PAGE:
When the Hardcover came out a few years ago, it was unfortunately timed with a book about the December 6 Sun Records Million Dollar Quartet Book.
I had glanced through both at the same time, and while the Elvis pictures in the Adams book were new, I opted for the more music journalism one.
I recently ordered the Linda Thompson, long awaited Elvis romance, unfortunately inter-twinned with the Jenner/Kardasian Block App, eh? and Canada’s David Foster. She was married to him for 19 years, more than the other 2 combined. Plus, she won a grammy for songwriting.
Anyway, this expanded paperback oversized edition of The Rebel and the King.
It was smaller than I expected given the size of the hardcover.
The image quality is exceptionally poor and there are a pitiful number in the book, compared the photos taken by Nick Adams – and the matter of the film footage he took of Elvis at the Tupelo concert.
Anyway. it was limited to the 1956 year of Nick Adams’ diary.
Focussing on the Nathalie Wood publicity date and the Tupelo Homecoming concert – and nothing less than a sentimental testimonial to the Goodness of Elvis. Including that knowing Elvis had made Nick a better person.
It was a sentimental essay by Nick Adams, who also wrote for gossip and more lurid magazines about his hollywood scene.
It was a more touching story about a daughter coming to grips with her Father, his desperation for fame and how close he came to it.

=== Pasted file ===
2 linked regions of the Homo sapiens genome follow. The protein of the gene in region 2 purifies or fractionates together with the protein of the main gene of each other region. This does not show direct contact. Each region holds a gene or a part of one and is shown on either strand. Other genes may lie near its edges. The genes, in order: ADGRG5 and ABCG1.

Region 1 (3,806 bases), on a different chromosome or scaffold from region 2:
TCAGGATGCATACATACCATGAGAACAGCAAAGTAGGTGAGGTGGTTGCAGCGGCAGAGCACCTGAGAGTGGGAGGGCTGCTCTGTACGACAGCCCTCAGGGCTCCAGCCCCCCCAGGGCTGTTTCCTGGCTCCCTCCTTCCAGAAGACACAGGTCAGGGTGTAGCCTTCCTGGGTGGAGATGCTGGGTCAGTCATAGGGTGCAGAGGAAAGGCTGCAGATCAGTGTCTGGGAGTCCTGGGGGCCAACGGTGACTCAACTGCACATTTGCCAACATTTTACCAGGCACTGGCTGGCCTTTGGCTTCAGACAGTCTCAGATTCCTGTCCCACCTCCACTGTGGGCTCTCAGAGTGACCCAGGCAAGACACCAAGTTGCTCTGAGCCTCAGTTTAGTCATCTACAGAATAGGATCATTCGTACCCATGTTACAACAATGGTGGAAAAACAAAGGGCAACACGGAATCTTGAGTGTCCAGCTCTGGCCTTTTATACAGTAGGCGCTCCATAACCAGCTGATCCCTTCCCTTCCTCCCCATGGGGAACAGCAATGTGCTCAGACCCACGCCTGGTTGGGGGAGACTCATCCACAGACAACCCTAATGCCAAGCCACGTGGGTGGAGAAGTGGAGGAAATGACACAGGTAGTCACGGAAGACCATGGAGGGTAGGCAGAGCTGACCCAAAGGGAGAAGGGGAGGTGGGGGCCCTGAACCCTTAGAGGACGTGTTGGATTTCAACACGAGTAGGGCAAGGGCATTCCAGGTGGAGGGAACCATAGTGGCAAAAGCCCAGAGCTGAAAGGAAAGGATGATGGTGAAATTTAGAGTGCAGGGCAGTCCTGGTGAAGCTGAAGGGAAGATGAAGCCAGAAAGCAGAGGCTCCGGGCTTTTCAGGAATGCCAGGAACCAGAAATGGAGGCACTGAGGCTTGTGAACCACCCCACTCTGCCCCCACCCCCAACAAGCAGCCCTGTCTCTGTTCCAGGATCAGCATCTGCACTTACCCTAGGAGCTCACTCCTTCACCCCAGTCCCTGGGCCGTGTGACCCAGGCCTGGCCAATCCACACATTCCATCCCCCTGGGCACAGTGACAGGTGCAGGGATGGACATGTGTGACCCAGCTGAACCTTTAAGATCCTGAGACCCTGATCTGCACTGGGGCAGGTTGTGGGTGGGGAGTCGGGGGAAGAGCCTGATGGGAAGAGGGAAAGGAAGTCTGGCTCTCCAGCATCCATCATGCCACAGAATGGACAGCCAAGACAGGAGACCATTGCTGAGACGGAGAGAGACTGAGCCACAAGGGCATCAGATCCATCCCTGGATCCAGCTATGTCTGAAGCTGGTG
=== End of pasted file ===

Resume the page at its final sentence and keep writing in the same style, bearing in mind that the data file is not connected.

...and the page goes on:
That he was a capable actor, who went from bit parts to supporting roles, fell from movies to television, then, the Oscar Incident and his final career of Japanese Schlock Horror – which naturally are cult classics.
Nick Adams died of a drug overdose within days of the birth of Lisa Marie to Elvis and Priscilla.
Anyway, the book is low quality printing with spelling errors, and even the cover is a lower quality image than the hardcover.
Recommended for: a very sentimental and unique view into the Audubon Drive Memphis, the home the teenager bought for his parents.
Before becoming too famous and moving out of the City to the estate known as Graceland.
Only, to have the City of Memphis, expand to enclose Graceland.
Elvis Presley Boulevard….
When I was in Memphis in 1987: this was one of the photographs available for a dollar at all the shops across the street from Graceland.